Beyond the I-Tax Moratorium
The direct marketing community, while generally supportive of the moratorium, has been remarkably tepid in its support of the extension. Worse yet, there has been too little expressed opposition to the alternative legislation promoting a unified system to collect sales taxes.
Direct marketers need to cut through clouded and stale thinking, and industry representatives need to say boldly what is not being said: State and local sales taxes are obsolete. And they are not only obsolete, they are anti-consumer, anti-taxpayer, anti-small business and anti-commerce in general.
H.R. 1552, the Internet Non-Discrimination Act introduced by Rep. Christopher Cox, R-CA, sailed through the House Judiciary subcommittee markup. The bill would prohibit new taxes on Internet transactions, but it also would hamper development of a "uniform" and "simplified" system, proposed in alternative legislation, whereby the 7,600 states, counties and cities in America may make sellers collect sales taxes or buyers pay use taxes on remote purchases.
Any simplified or unified sales tax system for the 7,600 taxing jurisdictions will add more burdens to interstate commerce than exist now. Small businesses inevitably would suffer more than large businesses under such a scheme. These added burdens likely would have an anti-competitive effect.
Also, it is important to recognize the flawed premises on which proponents of a unified sales tax system rely. Two primary arguments in support of a unified sales tax system are that states need revenues from sales taxes and that a ban on Internet sales taxes would discriminate against purely brick-and-mortar merchants. But both premises are flawed.
That not all states and localities have a sales tax is prima-facie evidence that they are not necessary. Other facts belie the claims that states need this source of revenue in particular. State tax revenues increased more than 45 percent from 1992 to 1998, but spending went up as well. The increase in spending doubled the revenue increases in the year 2000 alone. No honest observer can deny that there is at least some wasteful government spending. Woe to the business executive who increases his company's spending more than its revenues without justifying those increases. So why not hold state officials accountable for their claims that they cannot at least replace one form of revenue with another?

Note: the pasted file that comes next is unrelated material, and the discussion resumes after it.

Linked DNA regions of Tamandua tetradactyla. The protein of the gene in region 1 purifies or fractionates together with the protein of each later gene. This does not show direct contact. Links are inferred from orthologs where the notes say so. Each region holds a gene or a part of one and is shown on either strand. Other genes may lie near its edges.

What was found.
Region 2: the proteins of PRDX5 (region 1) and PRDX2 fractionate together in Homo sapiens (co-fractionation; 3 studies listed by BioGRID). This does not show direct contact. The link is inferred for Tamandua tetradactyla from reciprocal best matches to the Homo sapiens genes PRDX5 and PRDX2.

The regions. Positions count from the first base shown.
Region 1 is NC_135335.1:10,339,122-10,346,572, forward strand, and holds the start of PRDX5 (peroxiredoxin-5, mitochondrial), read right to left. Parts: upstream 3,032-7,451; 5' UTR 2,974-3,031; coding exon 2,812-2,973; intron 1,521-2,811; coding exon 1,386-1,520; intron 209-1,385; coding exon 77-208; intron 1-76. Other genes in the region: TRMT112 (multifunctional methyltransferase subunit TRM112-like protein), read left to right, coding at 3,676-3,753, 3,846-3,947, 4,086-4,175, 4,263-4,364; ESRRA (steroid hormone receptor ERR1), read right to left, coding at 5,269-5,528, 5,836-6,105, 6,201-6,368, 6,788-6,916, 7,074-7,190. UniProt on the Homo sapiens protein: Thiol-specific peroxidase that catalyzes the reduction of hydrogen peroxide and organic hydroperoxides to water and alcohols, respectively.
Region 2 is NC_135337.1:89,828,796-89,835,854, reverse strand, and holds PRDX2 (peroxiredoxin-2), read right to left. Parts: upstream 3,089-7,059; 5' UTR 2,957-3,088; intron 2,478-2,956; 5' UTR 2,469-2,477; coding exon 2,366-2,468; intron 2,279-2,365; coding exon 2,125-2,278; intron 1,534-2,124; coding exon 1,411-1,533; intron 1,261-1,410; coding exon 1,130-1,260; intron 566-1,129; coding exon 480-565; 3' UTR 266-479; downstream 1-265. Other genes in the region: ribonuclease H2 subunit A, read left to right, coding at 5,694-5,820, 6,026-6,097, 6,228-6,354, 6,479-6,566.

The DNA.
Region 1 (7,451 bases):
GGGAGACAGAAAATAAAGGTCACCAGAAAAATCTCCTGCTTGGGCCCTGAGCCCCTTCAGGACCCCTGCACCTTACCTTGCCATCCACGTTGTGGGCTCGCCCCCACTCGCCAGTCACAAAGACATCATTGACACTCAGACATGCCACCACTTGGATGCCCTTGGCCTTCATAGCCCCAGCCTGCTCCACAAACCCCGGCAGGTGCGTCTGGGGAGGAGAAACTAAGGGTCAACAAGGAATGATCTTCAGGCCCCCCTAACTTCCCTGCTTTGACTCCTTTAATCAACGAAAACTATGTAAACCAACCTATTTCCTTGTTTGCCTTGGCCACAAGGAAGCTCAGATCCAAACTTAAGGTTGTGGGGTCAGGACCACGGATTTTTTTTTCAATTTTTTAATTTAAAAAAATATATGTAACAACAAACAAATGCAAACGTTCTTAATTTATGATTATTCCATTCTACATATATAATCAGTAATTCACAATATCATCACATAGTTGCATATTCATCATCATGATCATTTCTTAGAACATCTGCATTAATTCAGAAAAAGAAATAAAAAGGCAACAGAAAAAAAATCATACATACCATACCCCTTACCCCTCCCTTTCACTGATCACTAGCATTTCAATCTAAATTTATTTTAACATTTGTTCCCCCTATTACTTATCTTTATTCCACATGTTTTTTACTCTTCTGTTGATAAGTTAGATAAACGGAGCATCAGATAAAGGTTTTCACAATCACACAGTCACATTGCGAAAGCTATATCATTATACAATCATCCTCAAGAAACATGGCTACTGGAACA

The second faulty premise is that sales taxes discriminate against brick-and-mortar merchants. That falls into the category of two wrongs don't make a right. Sales taxes caught on during the Depression. States used local merchants as disguised tax collectors. Interstate direct marketing was in its relative infancy. Given the growth of interstate commerce since then, that system has grown obsolete because it was not designed for the volume or forms of interstate commerce we have now. The wrong created by taxing local sales is not cured by burdening interstate commerce with centralized, uniform taxes based on arbitrary standards of nexus and taxable presence.
Also, consider that any sales and use tax system is difficult to enforce and practically encourages tax avoidance. How many people actually pay use taxes? Sales taxes are anti-taxpayer because they are deceptive, as opposed to other forms of taxes in which people calculate how much they pay. Because sales taxes are no longer deductible from federal income taxes, who actually knows how much they pay in sales taxes each year?
The direct marketing industry needs to promote the real solution, which a permanent moratorium on Internet taxes would encourage. States and localities should stop hiding behind merchants and abolish sales taxes for all.
The elimination of this obsolete system of generating revenues will force use of modernized revenue sources and may even result in streamlined and more efficient state spending. States that refuse to compete in the new economy and continue with antiquated tax systems will suffer. Unfortunately, many shortsighted (or perhaps otherwise motivated) state officials would rather develop a contorted solution that burdens interstate commerce in the new economy -- which ultimately costs consumers more money -- than risk exposing their budgets to some critical scrutiny.
Of all the interest groups supporting the Internet tax moratorium, the direct marketing industry should be out front as the loudest because not only the industry would benefit, but its customers would as well.